Another illustration of the durability of the India-Israel association has been that India has successfully dehyphenated its links between Israel and Palestine despite its bonds with the former being larger and deeper. This notable bit of statesmanship was orchestrated by Indian prime minister Narendra Modi who visited Israel and Palestine on separate trips to ensure that New Delhi received support from both governments on this policy and managed to retain a rapport with both states who are opposed to each other.
With the Arab world finally softening its political and ideological stance on Tel Aviv and reestablishing links with the Israelis the opportunities have suddenly been thrown open for all like minded partners who have a foothold in the door to commerce and trade with all stakeholders. In this case, India enjoys deep associations with the UAE and Israel, as it does with Bahrain, Oman and Saudi Arabia (as and when it decides to offer Tel Aviv the hand of friendship). India has much to gain especially in the field of healthcare, food security, tourism, education, defence security, cyber security, IT and artificial intelligence.
Focus shifts to startups
In disruptive times like this, when the world is in the grip of the Covid-19 virus, the key to success lies in adaptability and agility. This is where the value of the quintessential startups showcases itself. There will be much too gain for multiple parties to engage with Israel in the startup ecosystem.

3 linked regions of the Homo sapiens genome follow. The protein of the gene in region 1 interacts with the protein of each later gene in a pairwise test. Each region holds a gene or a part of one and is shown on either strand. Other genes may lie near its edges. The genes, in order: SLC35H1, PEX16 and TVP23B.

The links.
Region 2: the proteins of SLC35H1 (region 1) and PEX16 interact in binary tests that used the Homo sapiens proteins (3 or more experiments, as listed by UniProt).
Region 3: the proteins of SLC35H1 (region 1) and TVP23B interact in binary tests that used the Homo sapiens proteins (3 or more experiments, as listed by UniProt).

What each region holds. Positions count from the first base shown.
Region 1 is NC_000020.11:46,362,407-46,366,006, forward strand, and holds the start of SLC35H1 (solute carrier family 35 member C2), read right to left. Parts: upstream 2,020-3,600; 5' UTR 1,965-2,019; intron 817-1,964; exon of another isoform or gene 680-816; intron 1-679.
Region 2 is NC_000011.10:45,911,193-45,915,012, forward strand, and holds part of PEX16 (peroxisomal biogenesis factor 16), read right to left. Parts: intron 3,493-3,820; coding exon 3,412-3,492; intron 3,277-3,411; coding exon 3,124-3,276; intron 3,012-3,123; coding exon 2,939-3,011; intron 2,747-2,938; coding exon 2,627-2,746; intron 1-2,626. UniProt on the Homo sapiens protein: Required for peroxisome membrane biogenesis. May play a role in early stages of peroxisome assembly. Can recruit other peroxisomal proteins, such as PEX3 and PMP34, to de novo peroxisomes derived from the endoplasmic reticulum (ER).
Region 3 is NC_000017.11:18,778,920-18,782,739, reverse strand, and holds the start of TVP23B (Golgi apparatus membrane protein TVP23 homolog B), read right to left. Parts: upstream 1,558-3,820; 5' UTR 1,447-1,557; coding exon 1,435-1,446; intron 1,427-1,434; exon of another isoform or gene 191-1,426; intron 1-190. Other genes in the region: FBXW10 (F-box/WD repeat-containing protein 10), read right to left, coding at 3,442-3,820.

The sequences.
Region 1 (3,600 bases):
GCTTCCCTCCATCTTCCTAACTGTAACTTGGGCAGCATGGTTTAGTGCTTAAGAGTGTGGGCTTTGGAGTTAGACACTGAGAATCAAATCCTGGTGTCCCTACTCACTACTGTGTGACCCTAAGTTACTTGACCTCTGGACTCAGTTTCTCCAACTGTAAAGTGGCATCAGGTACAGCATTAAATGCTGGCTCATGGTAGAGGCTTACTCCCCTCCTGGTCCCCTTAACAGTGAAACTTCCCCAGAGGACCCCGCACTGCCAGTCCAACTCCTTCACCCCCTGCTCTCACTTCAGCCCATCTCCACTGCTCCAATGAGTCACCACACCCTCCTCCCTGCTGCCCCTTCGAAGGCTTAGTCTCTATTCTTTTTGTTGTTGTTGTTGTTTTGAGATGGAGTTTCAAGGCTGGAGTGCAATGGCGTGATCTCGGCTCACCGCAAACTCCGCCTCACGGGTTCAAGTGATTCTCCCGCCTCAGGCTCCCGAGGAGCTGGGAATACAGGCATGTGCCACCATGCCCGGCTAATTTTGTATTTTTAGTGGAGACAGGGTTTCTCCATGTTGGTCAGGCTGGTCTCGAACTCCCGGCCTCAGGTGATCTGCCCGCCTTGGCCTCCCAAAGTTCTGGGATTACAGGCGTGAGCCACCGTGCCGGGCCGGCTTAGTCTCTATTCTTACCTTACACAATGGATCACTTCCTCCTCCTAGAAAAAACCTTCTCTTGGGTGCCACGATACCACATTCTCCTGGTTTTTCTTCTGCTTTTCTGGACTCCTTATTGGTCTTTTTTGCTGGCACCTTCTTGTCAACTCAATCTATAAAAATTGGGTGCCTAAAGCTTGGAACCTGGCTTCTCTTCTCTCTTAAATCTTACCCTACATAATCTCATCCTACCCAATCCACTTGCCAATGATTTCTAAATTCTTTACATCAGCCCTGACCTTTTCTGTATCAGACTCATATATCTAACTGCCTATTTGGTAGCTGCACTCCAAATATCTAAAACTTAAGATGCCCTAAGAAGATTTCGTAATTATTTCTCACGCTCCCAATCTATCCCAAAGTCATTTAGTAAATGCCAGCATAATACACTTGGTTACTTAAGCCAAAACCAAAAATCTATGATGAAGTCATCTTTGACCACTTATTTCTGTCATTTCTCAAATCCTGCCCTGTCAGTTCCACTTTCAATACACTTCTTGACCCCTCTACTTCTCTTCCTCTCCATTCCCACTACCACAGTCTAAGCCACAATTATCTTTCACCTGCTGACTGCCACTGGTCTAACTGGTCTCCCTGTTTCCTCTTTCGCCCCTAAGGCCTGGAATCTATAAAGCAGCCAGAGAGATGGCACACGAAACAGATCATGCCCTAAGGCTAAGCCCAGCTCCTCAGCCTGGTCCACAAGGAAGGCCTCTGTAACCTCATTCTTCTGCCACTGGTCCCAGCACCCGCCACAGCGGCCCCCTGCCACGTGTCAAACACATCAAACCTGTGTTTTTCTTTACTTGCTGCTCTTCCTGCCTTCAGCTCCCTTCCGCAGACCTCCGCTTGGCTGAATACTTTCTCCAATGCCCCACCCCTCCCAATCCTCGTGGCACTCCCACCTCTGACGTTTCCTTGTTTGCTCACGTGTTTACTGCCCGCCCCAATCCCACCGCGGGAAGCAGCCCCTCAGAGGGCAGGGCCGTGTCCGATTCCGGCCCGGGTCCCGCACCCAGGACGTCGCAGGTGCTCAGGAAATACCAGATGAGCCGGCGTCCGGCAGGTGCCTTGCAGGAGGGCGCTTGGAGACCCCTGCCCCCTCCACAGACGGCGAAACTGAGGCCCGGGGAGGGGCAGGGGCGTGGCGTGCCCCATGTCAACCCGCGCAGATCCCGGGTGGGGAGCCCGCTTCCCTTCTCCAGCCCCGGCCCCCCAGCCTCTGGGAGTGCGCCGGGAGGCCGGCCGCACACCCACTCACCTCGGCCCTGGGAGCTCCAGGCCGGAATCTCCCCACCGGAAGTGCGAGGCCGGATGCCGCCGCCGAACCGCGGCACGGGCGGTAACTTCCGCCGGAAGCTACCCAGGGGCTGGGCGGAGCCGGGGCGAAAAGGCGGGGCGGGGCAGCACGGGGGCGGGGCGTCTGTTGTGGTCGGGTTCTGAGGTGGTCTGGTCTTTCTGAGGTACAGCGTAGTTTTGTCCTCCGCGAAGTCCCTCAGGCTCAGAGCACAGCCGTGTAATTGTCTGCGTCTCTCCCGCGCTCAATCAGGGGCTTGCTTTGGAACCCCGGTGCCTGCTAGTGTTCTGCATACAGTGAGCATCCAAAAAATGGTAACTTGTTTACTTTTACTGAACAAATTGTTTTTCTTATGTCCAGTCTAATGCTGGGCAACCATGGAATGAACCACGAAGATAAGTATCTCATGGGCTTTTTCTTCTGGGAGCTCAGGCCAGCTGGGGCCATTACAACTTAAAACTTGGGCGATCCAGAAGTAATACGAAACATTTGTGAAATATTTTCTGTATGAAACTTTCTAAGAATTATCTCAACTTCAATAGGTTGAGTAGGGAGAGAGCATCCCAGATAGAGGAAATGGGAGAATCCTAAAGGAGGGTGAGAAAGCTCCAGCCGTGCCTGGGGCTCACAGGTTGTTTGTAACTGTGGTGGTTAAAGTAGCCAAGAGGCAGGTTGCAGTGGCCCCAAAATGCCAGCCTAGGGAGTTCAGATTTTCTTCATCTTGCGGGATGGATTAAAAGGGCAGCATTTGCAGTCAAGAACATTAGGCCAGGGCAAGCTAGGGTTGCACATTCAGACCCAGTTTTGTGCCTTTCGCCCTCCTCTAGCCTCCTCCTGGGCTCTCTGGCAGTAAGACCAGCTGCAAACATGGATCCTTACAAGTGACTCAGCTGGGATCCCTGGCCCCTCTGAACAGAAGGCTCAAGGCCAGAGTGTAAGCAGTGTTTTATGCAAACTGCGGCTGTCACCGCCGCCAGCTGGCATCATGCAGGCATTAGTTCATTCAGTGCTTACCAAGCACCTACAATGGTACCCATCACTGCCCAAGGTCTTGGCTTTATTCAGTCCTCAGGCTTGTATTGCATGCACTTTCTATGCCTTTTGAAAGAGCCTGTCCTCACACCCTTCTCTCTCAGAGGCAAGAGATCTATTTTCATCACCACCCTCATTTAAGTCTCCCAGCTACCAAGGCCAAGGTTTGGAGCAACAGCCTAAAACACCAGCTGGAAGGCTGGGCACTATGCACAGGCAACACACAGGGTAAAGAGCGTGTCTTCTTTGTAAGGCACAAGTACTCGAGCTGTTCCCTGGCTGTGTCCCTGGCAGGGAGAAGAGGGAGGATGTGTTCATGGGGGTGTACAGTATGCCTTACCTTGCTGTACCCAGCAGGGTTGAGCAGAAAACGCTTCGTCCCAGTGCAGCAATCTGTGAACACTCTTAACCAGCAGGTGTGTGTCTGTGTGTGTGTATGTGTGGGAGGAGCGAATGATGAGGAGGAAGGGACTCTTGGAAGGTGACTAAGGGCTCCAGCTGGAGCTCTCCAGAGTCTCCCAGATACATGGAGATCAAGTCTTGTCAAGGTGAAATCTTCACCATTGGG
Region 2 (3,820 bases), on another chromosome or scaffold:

The UAE economy will do well to engage with India and Israel in the field of startups. Israel and India both have vibrant angel and venture capital ecosystems and both lay claim title to the title “start-up nation.” But Israel’s number and size of investments in the start-up sector is much larger. In the first half of 2019, Israeli tech companies raised $3.87 billion across 254 deals. At present, there is minimal cross-pollination between India and Israel. Anthill Ventures of Hyderabad and the Tata Group have set up funds or invested in tech start-ups in Israel. Israeli investors like JVL have similarly selectively put money into Indian firms. At present, however, both tend to look to capital sources in the West rather than each other. If the UAE opens up for the business of startups then the opportunities such a decision could afford for India are limitless.
If one were to look into the future the projections for ties between India and Israel appears to be limitless. This seems even more apparent as there is a reshaping of the global order where ambitious countries will manage to get a seat at the table. India and Israel have a lot more in common – than just being defence partners – and this is underlined by the fact that both entities are vibrant democracies.
With the Arab world opening its arms to Israel, India suddenly finds itself at the forefront of every meaningful issue that is common to all stakeholders and, given its strengthening ties with countries across the GCC and Middle East, there are no zero sum games. The deft leadership of prime minister Narendra Modi and the approach of his government has put that issue beyond all doubt.